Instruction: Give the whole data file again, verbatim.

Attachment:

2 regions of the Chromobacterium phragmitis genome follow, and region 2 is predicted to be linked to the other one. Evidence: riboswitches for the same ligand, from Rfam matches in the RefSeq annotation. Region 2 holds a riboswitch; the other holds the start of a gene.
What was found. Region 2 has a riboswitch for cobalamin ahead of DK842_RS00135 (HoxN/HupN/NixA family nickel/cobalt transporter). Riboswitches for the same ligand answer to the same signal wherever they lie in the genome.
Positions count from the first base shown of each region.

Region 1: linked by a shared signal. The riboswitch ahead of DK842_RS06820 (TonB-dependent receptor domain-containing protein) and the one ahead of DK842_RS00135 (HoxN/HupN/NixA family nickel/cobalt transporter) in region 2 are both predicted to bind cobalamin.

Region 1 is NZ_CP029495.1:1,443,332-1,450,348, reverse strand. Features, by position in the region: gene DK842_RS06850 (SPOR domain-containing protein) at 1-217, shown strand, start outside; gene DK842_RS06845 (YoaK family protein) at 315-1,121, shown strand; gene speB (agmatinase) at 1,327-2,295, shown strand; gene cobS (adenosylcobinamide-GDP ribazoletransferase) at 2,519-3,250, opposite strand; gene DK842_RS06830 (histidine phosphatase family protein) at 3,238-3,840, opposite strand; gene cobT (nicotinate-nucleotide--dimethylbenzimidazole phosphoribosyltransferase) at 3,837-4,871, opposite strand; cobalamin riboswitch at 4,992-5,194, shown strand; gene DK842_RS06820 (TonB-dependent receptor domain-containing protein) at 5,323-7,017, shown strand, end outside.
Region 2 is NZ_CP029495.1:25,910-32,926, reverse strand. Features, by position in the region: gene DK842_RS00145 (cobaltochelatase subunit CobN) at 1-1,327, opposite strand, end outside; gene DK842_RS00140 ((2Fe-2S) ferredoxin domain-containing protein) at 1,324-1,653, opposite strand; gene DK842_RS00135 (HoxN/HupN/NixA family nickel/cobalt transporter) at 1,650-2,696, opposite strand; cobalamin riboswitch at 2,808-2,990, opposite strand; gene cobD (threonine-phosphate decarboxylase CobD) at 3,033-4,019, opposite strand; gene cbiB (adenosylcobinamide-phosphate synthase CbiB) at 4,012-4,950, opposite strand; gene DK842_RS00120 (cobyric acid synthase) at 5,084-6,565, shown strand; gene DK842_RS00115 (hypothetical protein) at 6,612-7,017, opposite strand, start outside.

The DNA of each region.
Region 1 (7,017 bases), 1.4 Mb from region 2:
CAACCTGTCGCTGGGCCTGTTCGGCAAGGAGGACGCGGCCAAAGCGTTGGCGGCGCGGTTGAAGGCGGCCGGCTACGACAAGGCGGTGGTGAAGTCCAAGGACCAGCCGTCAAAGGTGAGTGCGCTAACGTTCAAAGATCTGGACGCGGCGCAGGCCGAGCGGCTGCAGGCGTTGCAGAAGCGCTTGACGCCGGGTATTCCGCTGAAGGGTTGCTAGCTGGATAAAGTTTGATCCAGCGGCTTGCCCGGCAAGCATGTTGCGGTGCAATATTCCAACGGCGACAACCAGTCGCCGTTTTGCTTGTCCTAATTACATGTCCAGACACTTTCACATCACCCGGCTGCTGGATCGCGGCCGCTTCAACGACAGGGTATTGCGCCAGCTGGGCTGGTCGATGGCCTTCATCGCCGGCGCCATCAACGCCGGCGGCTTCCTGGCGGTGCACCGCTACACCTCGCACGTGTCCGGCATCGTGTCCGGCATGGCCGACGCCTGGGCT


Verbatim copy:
2 regions of the Chromobacterium phragmitis genome follow, and region 2 is predicted to be linked to the other one. Evidence: riboswitches for the same ligand, from Rfam matches in the RefSeq annotation. Region 2 holds a riboswitch; the other holds the start of a gene.
What was found. Region 2 has a riboswitch for cobalamin ahead of DK842_RS00135 (HoxN/HupN/NixA family nickel/cobalt transporter). Riboswitches for the same ligand answer to the same signal wherever they lie in the genome.
Positions count from the first base shown of each region.

Region 1: linked by a shared signal. The riboswitch ahead of DK842_RS06820 (TonB-dependent receptor domain-containing protein) and the one ahead of DK842_RS00135 (HoxN/HupN/NixA family nickel/cobalt transporter) in region 2 are both predicted to bind cobalamin.

Region 1 is NZ_CP029495.1:1,443,332-1,450,348, reverse strand. Features, by position in the region: gene DK842_RS06850 (SPOR domain-containing protein) at 1-217, shown strand, start outside; gene DK842_RS06845 (YoaK family protein) at 315-1,121, shown strand; gene speB (agmatinase) at 1,327-2,295, shown strand; gene cobS (adenosylcobinamide-GDP ribazoletransferase) at 2,519-3,250, opposite strand; gene DK842_RS06830 (histidine phosphatase family protein) at 3,238-3,840, opposite strand; gene cobT (nicotinate-nucleotide--dimethylbenzimidazole phosphoribosyltransferase) at 3,837-4,871, opposite strand; cobalamin riboswitch at 4,992-5,194, shown strand; gene DK842_RS06820 (TonB-dependent receptor domain-containing protein) at 5,323-7,017, shown strand, end outside.
Region 2 is NZ_CP029495.1:25,910-32,926, reverse strand. Features, by position in the region: gene DK842_RS00145 (cobaltochelatase subunit CobN) at 1-1,327, opposite strand, end outside; gene DK842_RS00140 ((2Fe-2S) ferredoxin domain-containing protein) at 1,324-1,653, opposite strand; gene DK842_RS00135 (HoxN/HupN/NixA family nickel/cobalt transporter) at 1,650-2,696, opposite strand; cobalamin riboswitch at 2,808-2,990, opposite strand; gene cobD (threonine-phosphate decarboxylase CobD) at 3,033-4,019, opposite strand; gene cbiB (adenosylcobinamide-phosphate synthase CbiB) at 4,012-4,950, opposite strand; gene DK842_RS00120 (cobyric acid synthase) at 5,084-6,565, shown strand; gene DK842_RS00115 (hypothetical protein) at 6,612-7,017, opposite strand, start outside.

The DNA of each region.
Region 1 (7,017 bases), 1.4 Mb from region 2:
CAACCTGTCGCTGGGCCTGTTCGGCAAGGAGGACGCGGCCAAAGCGTTGGCGGCGCGGTTGAAGGCGGCCGGCTACGACAAGGCGGTGGTGAAGTCCAAGGACCAGCCGTCAAAGGTGAGTGCGCTAACGTTCAAAGATCTGGACGCGGCGCAGGCCGAGCGGCTGCAGGCGTTGCAGAAGCGCTTGACGCCGGGTATTCCGCTGAAGGGTTGCTAGCTGGATAAAGTTTGATCCAGCGGCTTGCCCGGCAAGCATGTTGCGGTGCAATATTCCAACGGCGACAACCAGTCGCCGTTTTGCTTGTCCTAATTACATGTCCAGACACTTTCACATCACCCGGCTGCTGGATCGCGGCCGCTTCAACGACAGGGTATTGCGCCAGCTGGGCTGGTCGATGGCCTTCATCGCCGGCGCCATCAACGCCGGCGGCTTCCTGGCGGTGCACCGCTACACCTCGCACGTGTCCGGCATCGTGTCCGGCATGGCCGACGCCTGGGCT